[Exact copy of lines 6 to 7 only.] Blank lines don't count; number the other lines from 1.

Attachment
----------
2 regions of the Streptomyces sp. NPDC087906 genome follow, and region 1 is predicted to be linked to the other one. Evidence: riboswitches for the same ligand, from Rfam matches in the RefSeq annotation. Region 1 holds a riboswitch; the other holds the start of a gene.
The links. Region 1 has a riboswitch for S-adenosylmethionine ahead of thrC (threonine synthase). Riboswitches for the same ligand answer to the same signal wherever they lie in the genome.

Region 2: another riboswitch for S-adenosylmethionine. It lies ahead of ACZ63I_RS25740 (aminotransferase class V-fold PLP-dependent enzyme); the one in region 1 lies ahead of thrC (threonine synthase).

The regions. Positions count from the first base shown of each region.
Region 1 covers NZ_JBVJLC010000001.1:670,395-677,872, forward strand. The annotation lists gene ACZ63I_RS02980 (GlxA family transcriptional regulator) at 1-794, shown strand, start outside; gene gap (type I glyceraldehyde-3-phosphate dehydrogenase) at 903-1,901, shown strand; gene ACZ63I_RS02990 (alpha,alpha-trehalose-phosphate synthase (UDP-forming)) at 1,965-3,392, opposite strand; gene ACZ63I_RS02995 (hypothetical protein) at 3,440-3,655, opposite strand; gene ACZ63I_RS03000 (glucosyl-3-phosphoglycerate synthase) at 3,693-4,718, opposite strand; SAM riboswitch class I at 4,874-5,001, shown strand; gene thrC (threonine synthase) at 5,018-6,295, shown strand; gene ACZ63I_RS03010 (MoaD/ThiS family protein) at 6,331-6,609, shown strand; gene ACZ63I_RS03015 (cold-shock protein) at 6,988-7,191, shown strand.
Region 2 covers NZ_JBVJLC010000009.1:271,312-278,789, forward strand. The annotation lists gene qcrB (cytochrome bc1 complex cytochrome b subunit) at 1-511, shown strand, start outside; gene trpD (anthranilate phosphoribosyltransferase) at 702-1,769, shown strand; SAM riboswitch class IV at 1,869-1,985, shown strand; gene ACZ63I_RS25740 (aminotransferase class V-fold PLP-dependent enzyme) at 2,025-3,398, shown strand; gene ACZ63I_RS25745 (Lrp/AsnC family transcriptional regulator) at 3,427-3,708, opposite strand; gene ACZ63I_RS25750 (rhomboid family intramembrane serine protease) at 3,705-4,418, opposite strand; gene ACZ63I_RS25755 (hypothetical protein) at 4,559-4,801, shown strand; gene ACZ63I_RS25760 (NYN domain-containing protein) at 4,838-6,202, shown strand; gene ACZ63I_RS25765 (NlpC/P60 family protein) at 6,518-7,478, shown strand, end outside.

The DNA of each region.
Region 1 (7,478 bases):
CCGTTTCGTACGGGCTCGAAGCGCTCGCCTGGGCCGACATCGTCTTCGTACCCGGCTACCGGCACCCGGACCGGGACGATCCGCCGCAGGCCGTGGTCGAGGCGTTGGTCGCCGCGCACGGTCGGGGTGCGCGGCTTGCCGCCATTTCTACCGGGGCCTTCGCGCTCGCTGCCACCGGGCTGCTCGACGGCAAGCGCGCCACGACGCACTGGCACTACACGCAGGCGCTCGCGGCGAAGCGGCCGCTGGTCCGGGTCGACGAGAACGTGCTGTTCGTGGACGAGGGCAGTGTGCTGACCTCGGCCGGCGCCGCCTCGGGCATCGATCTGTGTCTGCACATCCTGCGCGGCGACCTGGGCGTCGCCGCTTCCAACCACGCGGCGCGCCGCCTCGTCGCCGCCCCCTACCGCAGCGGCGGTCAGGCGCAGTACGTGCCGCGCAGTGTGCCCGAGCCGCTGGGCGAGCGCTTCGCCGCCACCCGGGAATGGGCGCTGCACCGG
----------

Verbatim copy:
Region 2 covers NZ_JBVJLC010000009.1:271,312-278,789, forward strand. The annotation lists gene qcrB (cytochrome bc1 complex cytochrome b subunit) at 1-511, shown strand, start outside; gene trpD (anthranilate phosphoribosyltransferase) at 702-1,769, shown strand; SAM riboswitch class IV at 1,869-1,985, shown strand; gene ACZ63I_RS25740 (aminotransferase class V-fold PLP-dependent enzyme) at 2,025-3,398, shown strand; gene ACZ63I_RS25745 (Lrp/AsnC family transcriptional regulator) at 3,427-3,708, opposite strand; gene ACZ63I_RS25750 (rhomboid family intramembrane serine protease) at 3,705-4,418, opposite strand; gene ACZ63I_RS25755 (hypothetical protein) at 4,559-4,801, shown strand; gene ACZ63I_RS25760 (NYN domain-containing protein) at 4,838-6,202, shown strand; gene ACZ63I_RS25765 (NlpC/P60 family protein) at 6,518-7,478, shown strand, end outside.

The DNA of each region.